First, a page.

Homes get 3.4 times more online views the day they are listed than they do the day the seller drops the price, according to a new report from brokerage Redfin. The analysis looked at Redfin.com pageviews for more than 1.2 million listings and found the average number of views each listing received per day on the market, relative to the listing date and the date of the first price drop.
“It’s critical to price your home to sell from the start,” said Redfin chief economist Daryl Fairweather. “Fair or not, buyers judge a home by how many days it has been on the market. A home that has been on the market for more than a few weeks has a scarlet letter on it, and buyers will wonder why no one else wanted to buy it. Dropping the price can help get your home onto the radar of some buyers who are searching for homes priced just below the original price, but you likely won’t be able to regain the appeal of a newly listed home. ”
A home for sale that is viewed by 100 buyers online in its first day receives an average of just 17 views per day after 30 days on the market. Dropping the price only boosts that to 29 views, and the bump only lasts a single day. The day after a price drop, the home’s views fall back down to just 18 per day.
Online views of home listings drop off steeply after the first day, with half as many visits on day two and a quarter as many after a week on the market.
During the four-week period ending May 19, nearly a quarter (24.2%) of homes for sale had a price drop, up from 21 percent a year earlier, but down from the 30 percent record high posted last October. As home sellers this spring adjust to a market that’s less favorable to them than it has been in years, it’s increasingly important to make a home as appealing as possible to the most serious buyers, who often receive alerts when a home is first listed.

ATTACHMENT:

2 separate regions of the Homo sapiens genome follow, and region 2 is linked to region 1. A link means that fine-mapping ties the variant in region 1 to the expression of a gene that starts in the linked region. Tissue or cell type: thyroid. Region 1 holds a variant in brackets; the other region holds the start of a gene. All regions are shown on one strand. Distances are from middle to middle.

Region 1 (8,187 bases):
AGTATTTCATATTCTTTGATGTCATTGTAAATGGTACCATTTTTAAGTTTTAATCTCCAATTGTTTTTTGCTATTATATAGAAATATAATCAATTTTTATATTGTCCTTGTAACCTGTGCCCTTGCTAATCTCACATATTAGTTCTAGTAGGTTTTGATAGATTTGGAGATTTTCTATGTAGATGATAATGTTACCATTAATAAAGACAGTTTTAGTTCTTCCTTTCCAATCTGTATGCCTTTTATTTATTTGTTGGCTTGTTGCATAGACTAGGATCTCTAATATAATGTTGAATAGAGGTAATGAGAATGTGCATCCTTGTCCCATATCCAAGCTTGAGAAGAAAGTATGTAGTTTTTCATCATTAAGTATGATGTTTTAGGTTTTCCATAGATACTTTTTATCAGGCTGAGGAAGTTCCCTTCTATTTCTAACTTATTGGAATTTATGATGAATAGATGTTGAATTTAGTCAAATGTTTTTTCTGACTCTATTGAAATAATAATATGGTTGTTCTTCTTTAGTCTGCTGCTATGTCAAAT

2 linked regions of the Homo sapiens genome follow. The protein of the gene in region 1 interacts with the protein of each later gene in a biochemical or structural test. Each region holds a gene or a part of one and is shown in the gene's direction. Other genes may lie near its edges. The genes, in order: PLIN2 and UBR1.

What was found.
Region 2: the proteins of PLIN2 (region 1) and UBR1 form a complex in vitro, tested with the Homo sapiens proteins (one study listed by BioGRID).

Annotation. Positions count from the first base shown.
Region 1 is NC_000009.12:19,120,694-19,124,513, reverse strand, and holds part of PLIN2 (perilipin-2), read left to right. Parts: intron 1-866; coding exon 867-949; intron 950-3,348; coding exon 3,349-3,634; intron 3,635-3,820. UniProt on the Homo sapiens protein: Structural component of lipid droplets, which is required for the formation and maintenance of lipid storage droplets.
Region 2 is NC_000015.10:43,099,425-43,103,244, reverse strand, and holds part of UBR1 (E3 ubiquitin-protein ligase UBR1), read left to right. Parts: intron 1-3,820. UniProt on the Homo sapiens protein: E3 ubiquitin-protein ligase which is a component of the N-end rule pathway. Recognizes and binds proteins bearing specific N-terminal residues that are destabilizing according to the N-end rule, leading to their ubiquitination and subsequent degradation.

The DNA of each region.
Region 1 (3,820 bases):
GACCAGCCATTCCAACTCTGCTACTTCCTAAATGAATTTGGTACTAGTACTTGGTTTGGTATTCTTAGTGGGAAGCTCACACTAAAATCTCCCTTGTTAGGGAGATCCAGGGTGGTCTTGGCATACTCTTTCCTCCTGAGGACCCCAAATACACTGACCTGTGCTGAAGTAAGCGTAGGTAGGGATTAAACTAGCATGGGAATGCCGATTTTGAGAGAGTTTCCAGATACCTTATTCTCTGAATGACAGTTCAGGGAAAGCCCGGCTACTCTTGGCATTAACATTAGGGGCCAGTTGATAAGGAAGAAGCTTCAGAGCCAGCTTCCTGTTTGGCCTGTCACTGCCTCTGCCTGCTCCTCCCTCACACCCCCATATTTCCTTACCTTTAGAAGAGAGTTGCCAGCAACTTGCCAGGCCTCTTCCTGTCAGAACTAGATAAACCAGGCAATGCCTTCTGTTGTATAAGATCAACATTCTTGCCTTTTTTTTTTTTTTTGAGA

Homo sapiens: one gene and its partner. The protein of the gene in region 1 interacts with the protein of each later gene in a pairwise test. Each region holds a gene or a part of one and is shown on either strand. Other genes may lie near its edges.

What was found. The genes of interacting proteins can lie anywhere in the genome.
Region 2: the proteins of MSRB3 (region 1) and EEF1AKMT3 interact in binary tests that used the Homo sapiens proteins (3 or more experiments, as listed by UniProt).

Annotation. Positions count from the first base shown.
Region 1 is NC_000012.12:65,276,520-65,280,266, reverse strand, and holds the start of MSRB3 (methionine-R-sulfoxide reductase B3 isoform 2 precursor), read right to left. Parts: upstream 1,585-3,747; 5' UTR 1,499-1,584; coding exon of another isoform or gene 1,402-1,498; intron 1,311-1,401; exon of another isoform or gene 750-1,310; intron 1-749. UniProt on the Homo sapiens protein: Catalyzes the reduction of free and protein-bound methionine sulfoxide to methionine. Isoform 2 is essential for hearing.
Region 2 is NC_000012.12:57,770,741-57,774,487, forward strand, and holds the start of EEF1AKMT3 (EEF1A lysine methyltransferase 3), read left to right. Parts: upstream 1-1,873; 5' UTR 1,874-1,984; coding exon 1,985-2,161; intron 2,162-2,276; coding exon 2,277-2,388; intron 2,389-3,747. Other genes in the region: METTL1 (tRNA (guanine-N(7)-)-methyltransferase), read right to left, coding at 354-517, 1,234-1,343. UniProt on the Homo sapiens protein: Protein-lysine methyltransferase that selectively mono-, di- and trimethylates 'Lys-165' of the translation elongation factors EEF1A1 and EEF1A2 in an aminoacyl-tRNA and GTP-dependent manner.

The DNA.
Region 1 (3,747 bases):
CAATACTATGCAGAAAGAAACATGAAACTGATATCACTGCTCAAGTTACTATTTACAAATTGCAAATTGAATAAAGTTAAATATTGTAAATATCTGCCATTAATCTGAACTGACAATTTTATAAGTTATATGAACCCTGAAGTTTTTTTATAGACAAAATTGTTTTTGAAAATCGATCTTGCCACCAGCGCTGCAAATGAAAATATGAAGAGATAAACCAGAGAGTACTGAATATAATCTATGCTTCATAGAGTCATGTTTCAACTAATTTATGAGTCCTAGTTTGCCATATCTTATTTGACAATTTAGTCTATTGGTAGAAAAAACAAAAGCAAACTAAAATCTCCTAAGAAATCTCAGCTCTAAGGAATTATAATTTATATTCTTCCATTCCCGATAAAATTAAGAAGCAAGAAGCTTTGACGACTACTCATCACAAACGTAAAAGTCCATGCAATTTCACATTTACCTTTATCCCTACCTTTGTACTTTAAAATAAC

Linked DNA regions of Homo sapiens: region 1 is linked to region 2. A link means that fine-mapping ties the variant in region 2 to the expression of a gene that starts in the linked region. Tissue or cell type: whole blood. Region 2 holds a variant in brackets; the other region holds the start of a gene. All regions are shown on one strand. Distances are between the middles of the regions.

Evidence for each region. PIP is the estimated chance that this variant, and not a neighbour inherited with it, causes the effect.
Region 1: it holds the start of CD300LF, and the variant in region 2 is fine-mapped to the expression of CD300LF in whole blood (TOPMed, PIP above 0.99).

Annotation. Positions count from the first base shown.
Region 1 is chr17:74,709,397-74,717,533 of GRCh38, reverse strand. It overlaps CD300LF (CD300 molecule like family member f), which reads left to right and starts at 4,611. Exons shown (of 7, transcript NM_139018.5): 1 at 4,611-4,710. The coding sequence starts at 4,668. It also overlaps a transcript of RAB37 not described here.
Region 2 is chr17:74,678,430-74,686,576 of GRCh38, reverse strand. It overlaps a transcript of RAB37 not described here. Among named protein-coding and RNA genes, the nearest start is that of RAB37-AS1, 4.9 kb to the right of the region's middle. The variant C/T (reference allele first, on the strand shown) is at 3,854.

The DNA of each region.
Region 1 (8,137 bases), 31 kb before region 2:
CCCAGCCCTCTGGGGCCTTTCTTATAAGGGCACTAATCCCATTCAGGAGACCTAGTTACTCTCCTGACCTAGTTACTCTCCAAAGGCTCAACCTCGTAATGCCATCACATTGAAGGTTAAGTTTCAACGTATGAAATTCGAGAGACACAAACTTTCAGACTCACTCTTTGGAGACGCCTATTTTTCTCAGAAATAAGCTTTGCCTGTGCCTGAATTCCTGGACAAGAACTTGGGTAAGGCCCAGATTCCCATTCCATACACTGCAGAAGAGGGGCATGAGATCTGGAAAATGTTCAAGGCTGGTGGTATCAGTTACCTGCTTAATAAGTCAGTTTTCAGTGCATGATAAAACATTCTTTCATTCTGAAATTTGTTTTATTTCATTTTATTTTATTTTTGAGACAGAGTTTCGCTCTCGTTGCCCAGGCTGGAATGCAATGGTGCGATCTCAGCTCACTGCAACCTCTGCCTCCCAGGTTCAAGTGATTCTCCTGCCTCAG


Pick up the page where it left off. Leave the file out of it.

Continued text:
“Especially in a market where bidding wars are not the norm, it can be tempting for a seller to price their home a little high to avoid leaving money on the table,” explained Seattle-based Redfin listing agent Dorothee Graham. “If we have to drop the price, I’ll run a new comparative market analysis (CMA) so the seller can see how much similar homes nearby are listing and selling for. Then I offer to take them in person to tour those properties so they understand where their home should be priced.”
“I also pull a list of everything available in that price range I’m recommending so they can see what else is out there, regardless of property type, size and condition, because this is how buyers are searching,” continued Graham. “We also keep in mind price intervals and how homebuyers tend to search on Redfin and other real estate sites. A seller might want to reduce their price by just $10,000 to $15,000, but I advise that this won’t work unless it puts them in a different price bracket. When you do a price drop it has to be meaningful.”